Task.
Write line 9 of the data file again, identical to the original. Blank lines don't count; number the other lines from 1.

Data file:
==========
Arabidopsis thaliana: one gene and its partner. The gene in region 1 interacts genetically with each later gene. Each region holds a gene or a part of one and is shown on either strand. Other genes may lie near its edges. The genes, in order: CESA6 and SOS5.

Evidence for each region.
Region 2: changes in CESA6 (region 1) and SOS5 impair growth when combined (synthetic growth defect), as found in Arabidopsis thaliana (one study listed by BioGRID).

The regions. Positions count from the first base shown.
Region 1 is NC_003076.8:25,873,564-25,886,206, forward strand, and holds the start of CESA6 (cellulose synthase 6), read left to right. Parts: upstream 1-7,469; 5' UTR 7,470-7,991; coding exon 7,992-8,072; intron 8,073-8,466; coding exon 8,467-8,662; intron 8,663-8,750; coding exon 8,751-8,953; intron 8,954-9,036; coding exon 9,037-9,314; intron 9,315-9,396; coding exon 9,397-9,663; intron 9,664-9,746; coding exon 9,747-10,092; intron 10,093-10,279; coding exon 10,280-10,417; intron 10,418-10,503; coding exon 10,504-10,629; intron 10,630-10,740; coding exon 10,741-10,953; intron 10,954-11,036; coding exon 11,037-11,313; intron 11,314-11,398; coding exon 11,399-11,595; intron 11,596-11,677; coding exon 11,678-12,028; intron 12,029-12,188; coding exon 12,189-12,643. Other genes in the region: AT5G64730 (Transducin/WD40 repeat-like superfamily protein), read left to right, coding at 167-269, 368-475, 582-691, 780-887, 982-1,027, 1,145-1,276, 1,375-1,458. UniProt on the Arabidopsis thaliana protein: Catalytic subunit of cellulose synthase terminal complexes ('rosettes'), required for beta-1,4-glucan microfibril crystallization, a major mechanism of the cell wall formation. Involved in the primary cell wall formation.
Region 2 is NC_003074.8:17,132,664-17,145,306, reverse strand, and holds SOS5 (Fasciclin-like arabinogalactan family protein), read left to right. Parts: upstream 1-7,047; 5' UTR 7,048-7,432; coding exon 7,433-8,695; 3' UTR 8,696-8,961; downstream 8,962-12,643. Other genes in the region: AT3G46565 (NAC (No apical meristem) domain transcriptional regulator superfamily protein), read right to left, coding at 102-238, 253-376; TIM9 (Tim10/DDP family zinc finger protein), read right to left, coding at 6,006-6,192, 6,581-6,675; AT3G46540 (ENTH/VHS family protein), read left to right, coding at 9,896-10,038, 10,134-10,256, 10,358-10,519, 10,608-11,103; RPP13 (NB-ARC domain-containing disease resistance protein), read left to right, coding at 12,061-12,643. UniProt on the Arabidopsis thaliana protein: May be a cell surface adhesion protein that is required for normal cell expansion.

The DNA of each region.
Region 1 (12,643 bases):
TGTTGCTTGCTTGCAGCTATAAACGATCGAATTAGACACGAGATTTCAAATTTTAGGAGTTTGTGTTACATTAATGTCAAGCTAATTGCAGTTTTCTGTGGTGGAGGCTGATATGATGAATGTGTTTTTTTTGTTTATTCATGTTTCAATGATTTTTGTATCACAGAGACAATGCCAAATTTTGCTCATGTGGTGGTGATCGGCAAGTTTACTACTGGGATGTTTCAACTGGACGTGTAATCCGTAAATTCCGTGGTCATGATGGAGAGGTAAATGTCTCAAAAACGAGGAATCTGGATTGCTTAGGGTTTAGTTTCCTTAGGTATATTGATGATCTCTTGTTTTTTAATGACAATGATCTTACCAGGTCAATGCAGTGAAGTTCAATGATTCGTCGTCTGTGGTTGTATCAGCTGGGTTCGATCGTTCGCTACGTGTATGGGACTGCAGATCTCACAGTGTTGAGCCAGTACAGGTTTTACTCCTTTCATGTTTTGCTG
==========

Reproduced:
TGTTGCTTGCTTGCAGCTATAAACGATCGAATTAGACACGAGATTTCAAATTTTAGGAGTTTGTGTTACATTAATGTCAAGCTAATTGCAGTTTTCTGTGGTGGAGGCTGATATGATGAATGTGTTTTTTTTGTTTATTCATGTTTCAATGATTTTTGTATCACAGAGACAATGCCAAATTTTGCTCATGTGGTGGTGATCGGCAAGTTTACTACTGGGATGTTTCAACTGGACGTGTAATCCGTAAATTCCGTGGTCATGATGGAGAGGTAAATGTCTCAAAAACGAGGAATCTGGATTGCTTAGGGTTTAGTTTCCTTAGGTATATTGATGATCTCTTGTTTTTTAATGACAATGATCTTACCAGGTCAATGCAGTGAAGTTCAATGATTCGTCGTCTGTGGTTGTATCAGCTGGGTTCGATCGTTCGCTACGTGTATGGGACTGCAGATCTCACAGTGTTGAGCCAGTACAGGTTTTACTCCTTTCATGTTTTGCTG